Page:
Happiness is no Lark

Last full day of Il Cinema Ritrovato — I gave it a gentle start with Borzage’s STREET ANGEL at 11.15, entering Fox’s studio “recreation” of a smoky, crumbling Naples — 100% unlike the real thing but unbelievably beautiful. This was with a Movietone soundtrack, which at first seemed to impose a distance between me and the film, though having sat near the entrance I was also getting a distancing effect for free from all the latecomers stumbling in. (Cinema etiquette at Bologna is not quite as exemplary as one might hope.)

But, as with SUNRISE and TABOO, the music and film seemed to come closer together as the film went on, and the miraculous climax saw sound and image in perfect harmony.

Also: I think that was Josephine the capuchin monkey, star of THE CAMERAMAN and THE CIRCUS, nestling in Janet Gaynor’s arms, making this a hat-trick for the celebrated simian.

Lunch was followed by Dick Cavett’s Show — having failed to read the programme, we expected this to be a documentary about the eminent talk show host, but it was actually the episode where John Cassavetes, Peter Falk and Ben Gazzara turned into the Marx Bros. to promote HUSBANDS, which was screening in a new restoration. I think the sales tactic didn’t work because we didn’t rush over to the Cinema Arlecchio to see it, instead dropping in to three shorts by Franju, which seemed a nice circular way to more or less end a festival that began for us, more or less with his NOTRE DAME, CATHEDRAL DE PARIS.

I’d seen EN PASSANT PAR LA LORRAINE and found it weirdly boring — being an English-language version and a ratty print didn’t do the uninspired travelogue any favours. Joseph Kosma’s music was the only poetic element.

LES POUSSIERES, a short film about DUST, was not as dry as you’d expect. Jean Weiner, the reappearing pianist of Rivette’s NOROIT DUELLE, provides a spooky, beautiful soundtrack which I want to rip off someday. The subject is broad enough to allow Franju some room to be strange and poetic.

LE THEATRE NATIONAL POPULAIRE was a bit flat by comparison, but we got to see an extract of Maria Casares playing Lady Macbeth — every bit as intense as you might expect, and a revelation to me since my main references for the role are the Welles and Polanski film versions. In the hands of a powerhouse professional, the role is transfigured.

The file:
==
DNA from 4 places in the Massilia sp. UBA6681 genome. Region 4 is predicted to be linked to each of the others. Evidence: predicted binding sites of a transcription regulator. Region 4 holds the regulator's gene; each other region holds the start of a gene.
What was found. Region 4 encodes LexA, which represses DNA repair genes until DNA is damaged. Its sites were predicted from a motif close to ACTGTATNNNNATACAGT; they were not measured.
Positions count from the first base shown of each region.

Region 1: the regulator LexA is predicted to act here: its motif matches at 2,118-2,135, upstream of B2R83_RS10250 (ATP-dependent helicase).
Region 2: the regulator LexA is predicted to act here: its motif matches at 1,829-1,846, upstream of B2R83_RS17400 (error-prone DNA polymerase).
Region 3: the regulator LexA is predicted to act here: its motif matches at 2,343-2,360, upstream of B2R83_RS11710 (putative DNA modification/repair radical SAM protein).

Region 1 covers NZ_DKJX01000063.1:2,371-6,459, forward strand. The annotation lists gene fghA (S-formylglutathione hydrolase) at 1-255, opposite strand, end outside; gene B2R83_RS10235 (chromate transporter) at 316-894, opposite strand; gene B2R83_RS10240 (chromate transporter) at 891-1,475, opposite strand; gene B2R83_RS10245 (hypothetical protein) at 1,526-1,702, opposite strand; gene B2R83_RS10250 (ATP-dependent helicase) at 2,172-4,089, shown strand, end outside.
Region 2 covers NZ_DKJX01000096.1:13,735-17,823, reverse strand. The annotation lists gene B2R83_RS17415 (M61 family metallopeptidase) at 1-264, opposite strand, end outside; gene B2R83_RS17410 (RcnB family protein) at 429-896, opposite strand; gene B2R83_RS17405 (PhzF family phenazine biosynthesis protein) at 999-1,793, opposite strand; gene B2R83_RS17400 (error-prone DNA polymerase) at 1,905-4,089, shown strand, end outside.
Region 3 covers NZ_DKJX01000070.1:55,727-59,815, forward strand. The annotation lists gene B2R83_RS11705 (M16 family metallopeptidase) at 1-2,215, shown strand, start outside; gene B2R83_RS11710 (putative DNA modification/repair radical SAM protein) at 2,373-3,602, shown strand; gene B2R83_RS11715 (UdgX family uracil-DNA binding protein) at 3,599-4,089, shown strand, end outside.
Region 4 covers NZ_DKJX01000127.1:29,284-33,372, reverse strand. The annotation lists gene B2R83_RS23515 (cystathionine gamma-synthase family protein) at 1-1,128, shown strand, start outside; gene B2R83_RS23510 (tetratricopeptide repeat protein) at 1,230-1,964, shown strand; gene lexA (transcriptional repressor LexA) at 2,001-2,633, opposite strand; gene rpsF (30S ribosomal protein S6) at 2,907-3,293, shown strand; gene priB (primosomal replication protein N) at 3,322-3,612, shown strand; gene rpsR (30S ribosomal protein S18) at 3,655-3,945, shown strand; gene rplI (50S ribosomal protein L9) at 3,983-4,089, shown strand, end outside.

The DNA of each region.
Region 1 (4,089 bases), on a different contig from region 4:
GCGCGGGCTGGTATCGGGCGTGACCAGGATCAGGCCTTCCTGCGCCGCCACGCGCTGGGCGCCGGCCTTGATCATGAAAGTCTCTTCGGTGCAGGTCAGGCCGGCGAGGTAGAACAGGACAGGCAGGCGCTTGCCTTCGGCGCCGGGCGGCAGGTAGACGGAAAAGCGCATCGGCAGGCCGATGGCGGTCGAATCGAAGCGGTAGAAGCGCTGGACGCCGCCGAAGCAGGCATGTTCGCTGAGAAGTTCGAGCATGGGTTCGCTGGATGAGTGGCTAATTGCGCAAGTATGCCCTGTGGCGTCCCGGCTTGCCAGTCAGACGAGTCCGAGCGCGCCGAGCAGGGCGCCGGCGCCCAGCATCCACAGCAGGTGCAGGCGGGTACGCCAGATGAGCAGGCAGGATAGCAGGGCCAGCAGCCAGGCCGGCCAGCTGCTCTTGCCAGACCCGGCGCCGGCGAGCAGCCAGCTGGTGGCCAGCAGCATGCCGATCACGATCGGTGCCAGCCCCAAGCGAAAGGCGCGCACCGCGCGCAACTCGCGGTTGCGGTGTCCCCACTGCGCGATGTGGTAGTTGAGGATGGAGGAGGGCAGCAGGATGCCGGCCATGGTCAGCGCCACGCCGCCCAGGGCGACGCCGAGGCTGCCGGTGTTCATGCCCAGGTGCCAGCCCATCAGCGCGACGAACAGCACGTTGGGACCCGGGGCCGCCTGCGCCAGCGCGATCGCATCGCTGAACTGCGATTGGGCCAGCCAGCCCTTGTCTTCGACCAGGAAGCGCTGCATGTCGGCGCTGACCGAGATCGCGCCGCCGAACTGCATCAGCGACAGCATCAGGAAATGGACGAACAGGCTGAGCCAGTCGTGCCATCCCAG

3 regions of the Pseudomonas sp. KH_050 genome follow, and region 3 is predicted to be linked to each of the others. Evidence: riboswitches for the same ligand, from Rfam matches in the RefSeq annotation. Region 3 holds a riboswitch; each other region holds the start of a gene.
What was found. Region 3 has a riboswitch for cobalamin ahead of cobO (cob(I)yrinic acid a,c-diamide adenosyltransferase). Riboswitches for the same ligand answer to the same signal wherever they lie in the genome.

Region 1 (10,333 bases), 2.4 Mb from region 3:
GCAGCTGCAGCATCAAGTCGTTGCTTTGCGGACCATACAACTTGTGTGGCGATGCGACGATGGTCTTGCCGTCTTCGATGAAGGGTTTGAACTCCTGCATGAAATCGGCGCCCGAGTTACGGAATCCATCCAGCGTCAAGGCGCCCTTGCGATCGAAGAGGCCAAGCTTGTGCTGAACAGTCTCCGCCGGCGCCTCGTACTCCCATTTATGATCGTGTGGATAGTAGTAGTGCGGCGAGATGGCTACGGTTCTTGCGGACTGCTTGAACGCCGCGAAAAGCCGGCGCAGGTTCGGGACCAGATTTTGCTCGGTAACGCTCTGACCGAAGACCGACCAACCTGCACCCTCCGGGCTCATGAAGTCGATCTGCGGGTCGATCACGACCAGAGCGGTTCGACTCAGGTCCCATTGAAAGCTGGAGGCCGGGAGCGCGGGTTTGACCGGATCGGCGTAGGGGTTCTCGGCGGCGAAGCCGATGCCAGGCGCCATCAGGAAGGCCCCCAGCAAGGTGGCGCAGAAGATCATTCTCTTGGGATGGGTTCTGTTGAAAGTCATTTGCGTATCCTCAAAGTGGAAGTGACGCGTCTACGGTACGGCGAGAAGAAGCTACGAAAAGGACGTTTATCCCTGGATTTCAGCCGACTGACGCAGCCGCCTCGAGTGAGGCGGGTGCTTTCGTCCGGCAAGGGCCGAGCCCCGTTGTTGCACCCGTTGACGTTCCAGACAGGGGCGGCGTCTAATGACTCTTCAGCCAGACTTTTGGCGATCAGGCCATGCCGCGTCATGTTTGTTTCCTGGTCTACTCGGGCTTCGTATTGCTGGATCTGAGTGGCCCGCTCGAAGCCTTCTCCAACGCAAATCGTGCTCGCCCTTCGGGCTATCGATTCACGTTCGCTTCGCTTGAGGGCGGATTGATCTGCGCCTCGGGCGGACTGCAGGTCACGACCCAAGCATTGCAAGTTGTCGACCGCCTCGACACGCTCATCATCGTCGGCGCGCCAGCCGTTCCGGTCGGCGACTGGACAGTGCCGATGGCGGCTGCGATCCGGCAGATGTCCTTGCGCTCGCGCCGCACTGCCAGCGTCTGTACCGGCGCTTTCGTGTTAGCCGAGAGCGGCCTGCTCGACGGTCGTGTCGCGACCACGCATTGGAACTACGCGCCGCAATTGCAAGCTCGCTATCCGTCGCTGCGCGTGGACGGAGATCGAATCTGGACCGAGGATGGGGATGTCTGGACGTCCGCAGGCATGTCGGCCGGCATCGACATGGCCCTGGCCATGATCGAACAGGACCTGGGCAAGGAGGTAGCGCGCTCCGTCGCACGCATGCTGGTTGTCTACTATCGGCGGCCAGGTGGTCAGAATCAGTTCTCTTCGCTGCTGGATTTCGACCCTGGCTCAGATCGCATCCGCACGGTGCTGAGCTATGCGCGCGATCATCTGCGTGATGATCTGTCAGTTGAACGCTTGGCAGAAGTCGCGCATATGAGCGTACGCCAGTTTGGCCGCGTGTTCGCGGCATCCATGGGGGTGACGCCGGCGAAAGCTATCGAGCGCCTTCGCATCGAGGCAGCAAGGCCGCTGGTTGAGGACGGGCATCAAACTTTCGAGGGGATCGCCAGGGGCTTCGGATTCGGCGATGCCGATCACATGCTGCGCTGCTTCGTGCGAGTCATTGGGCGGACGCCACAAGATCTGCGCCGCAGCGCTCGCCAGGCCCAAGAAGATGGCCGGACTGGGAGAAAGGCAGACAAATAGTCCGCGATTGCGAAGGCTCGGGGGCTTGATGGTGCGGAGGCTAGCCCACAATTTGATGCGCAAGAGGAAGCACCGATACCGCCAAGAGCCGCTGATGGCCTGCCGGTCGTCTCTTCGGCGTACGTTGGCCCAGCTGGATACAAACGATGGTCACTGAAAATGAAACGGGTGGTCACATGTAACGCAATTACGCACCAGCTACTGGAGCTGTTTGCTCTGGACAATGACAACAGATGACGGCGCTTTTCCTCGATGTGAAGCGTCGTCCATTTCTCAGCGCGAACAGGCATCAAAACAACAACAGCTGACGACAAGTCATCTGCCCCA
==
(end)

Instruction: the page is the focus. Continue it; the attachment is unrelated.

We SHOULD have stayed in our seats for SANGEN OM DEN ELDRODA BLOMMAN, a 1919 Mauritz Stiller with Lars Hansen, but we were fading, so we went out into the blazing sun, ate at the flat, and separated, Fiona finally managing to stay awake through WAR OF THE WORLDS (not an easy one to fall asleep in, you would have thought, but then have you experienced Bolognese weather?), me heading to the Piazza for LE PLAISIR, a favourite Ophuls now magnificently restored — the grain was imperceptibly fine, the images radiant and impossibly detailed. Each time I see it I’ve seen more French films, so actors like Gaby Morlay, Madeleine Renaud and Paulette Dubost mean more to me.

This was sort of the last Piazza Maggiore screening of the fest, so I forgave the loquacious Gianluca Farinelli his tendency to talk, untranslated, for twenty minutes at a time. A movie like LE PLAISIR makes up for a lot.

4 Responses to “Happiness is no Lark”

  1. ehrenstein47 Says:

    Jean Weiner plays live piano accompaniment in Rivette’s “Duelle.” his “Noroit” has a different ensemble of live musicians.

    Sorry those Cavett show shenanigans discouraged you from seeing “Husbands.” Cassavetes made it right after the surprise success of “Faces” and it’s one of his most elaborate and expensive projects. Cassavetes, Gazzara and Falk on a bender following the death of a very close friend. Parker Tyler wrote about it in “Screening the Sexes” as he felt the trio’s frequent verbal declarations of “love” for one another meant ” strange twilight urges” were to follow. But he was, I feel quite mistaken. The trio’s interactions were in fact about their narcissism. They hung together to bolster their own rampant egos. Quite a shocking film in that and a perfect compliment to Elaine May’s truly incisive exploration of the subject “Mikey and Nicky.”

  2. It wasn’t the Cavett show that put us off, really, we were tuckered out and didn’t see anything at six. This allowed us to recuperate in time for our night shows. I’ll try to catch up with Husbands another time.

  3. artihcus022 Says:

    You know Hartmut Bitomsky made a documentary about Dust (called Staub in German) and that’s pretty interesting and weird.

    Le Plaisir of course has maybe the ultimate great last line in any movie, Fassbinder used it as an epigraph for Ali Fear Eats the Soul and everything. That line is original to Ophuls’ film, so most likely the screenwriter came up with it and so on.

  4. Ophuls actually improves on the stories in a number of ways — the last line of The Mask is also new.

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